Twenty-five years ago, the Wayland native behind Michelle Obama’s emotional Monday night speech at the Democratic National Convention was an eighth grader visiting Washington with her Claypit Hill elementary school classmates.
The White House tour overwhelmed her.
“I just remember being totally blown away and saying to one of my teachers, ‘I want to come back here, I want to be involved in this,’ ” Sarah Hurwitz said in a video interview a few years ago.
And Hurwitz, 39, got very involved.
A speechwriter for the Obamas for eight years and Michelle Obama’s chief writer for about seven, Hurwitz wrote the Monday night address that has been hailed as a high-water mark of the convention season.
“It was a wonderful speech,” said Carol Hardy-Fanta, a senior fellow at the McCormack Graduate School at the University of Massachusetts Boston who studies and writes about gender, race, and ethnicity in politics and public policy. “And it’s nice to have the speechwriter get a little credit.”
On Twitter, ABC News’ chief political analyst Matthew Dowd called the address the “most effective speech” of the last two weeks — “and really the season.”
“Now this is a speech that will be remembered,” Jon Favreau, Barack Obama’s chief speechwriter from 2005 to 2013, wrote on Twitter. Hurwitz, he wrote, went 3-for-3 in writing convention speeches for Michelle Obama, “and saved the best for last.”
Hurwitz, a Harvard Law graduate, also wrote for Hillary Clinton during her 2008 campaign. Her first assignment with the Obama campaign, according to a June profile in the Washington Post: Michelle Obama’s speech at the 2008 Denver convention — the same speech allegedly plagiarized by the writer of Melania Trump’s address at the Republican National Convention.
Though it’s impossible to say for sure, that likely made Hurwitz the first speechwriter to write — albeit unwittingly — for a sitting first lady and a would-be first lady from the opposite party at dueling conventions.
Speechwriters rarely speak publicly, particularly in the wake of a major address, and Hurwitz did not respond to interview requests on Tuesday.
But in a June profile in the Washington Post, Hurwitz described the process by which she and the first lady craft her speeches, trading drafts that emphasize the big ideas Michelle Obama hopes to convey in all of her speeches.
“As I write for her now, I’m sort of editing the speech with her voice in my head because she’s given me so much feedback over the years and been so clear about what she wants,” Hurwitz told the Post.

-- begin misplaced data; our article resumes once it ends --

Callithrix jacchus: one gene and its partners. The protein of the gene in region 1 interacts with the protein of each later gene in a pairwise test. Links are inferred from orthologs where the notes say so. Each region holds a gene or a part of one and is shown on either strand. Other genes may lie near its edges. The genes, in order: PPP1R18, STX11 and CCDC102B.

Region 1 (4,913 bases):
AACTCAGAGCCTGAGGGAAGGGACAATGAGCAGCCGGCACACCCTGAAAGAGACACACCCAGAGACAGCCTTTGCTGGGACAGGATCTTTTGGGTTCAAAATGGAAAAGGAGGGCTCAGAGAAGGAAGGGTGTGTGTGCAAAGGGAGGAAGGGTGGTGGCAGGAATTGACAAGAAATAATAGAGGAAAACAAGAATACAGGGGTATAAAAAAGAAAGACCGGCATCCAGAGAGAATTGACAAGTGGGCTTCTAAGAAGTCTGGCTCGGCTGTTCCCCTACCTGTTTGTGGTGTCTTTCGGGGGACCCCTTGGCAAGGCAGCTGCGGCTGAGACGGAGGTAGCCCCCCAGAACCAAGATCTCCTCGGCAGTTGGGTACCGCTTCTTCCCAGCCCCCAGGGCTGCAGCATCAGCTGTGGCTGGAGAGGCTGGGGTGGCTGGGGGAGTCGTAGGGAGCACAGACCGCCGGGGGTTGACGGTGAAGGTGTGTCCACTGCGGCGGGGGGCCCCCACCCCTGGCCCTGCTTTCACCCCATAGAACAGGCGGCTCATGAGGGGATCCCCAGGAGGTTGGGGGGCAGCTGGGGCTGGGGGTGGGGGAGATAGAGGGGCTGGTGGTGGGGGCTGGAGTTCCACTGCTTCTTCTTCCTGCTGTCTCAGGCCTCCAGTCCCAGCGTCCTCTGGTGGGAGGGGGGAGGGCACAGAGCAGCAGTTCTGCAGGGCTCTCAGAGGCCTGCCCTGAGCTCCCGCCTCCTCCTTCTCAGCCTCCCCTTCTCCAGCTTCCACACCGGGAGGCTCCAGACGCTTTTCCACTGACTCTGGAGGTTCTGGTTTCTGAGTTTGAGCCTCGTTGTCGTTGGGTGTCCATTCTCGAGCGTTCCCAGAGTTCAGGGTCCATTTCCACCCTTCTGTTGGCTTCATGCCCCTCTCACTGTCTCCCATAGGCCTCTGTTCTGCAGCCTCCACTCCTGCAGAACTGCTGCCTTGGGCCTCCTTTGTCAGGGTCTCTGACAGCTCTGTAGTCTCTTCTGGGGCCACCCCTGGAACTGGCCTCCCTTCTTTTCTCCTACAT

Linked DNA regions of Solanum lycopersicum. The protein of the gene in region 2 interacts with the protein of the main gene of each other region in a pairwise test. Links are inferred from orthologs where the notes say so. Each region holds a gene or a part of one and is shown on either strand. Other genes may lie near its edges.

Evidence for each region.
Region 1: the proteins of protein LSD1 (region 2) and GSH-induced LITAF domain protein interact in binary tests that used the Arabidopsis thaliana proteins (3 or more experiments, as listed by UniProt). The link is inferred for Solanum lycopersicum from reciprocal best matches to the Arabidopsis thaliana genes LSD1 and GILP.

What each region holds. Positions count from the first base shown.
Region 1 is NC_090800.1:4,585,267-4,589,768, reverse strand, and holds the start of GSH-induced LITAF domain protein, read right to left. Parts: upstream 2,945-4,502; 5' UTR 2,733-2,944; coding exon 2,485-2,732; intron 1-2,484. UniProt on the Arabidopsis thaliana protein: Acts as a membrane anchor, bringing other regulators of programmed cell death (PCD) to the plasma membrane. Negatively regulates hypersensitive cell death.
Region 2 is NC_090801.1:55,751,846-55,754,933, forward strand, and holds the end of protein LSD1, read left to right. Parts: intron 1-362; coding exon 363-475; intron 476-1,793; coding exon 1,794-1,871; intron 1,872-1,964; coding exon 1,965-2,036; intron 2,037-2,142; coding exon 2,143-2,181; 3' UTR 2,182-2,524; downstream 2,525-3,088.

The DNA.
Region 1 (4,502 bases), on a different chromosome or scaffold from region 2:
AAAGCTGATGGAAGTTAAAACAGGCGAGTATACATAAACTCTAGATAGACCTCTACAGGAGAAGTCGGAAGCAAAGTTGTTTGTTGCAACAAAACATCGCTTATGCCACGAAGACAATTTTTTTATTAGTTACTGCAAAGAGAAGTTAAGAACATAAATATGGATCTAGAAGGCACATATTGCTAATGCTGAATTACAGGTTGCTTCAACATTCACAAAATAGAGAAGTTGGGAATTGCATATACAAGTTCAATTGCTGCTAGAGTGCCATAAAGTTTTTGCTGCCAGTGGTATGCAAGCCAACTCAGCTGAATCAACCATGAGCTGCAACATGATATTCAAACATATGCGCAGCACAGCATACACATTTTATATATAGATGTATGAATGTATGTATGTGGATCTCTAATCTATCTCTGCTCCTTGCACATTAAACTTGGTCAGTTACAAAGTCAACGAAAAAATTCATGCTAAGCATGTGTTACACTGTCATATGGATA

On Monday night, that meant speaking warmly about raising two girls under an intense microscope at the White House, and also excoriating Republican nominee Donald Trump — without actually naming him.
“I want someone with the proven strength to persevere,” Michelle Obama said. “Somebody who knows this job and takes it seriously. Somebody who understands that the issues of our nation are not black or white. It cannot be boiled down to 140 characters. Because when you have the nuclear codes at your fingertips and the military in your command, you can’t make snap decisions. You can’t have thin skin or a tendency to lash out.”
That rhetorical trick — invoking an opponent but not naming him — turns passive listeners active, said Kathleen Kendall, research professor in the Department of Communication at the University of Maryland, College Park, who studies political speeches.
“It’s better if people fill it in themselves,” Kendall said. “That’s a strength of speeches from Aristotle to the present.”
For Obama — and surely for Hurwitz as well — the speech came at a critical juncture. For the first time, the first lady took the stage to endorse another woman — a former first lady in her own right.
Monday’s speech wove together themes of race and gender, juxtaposing the legacy of slavery with her own daughters’ lives in the White House, and the example Clinton sets for them as the first woman with a real chance to become president.
“I know that a lot of girls end up feeling like they’re not taken seriously,” Hurwitz said in the video, years before the speech that electrified Democrats by invoking, in some small way, the same ideas. “But I feel like I was always really encouraged by my teachers. They always took me seriously.”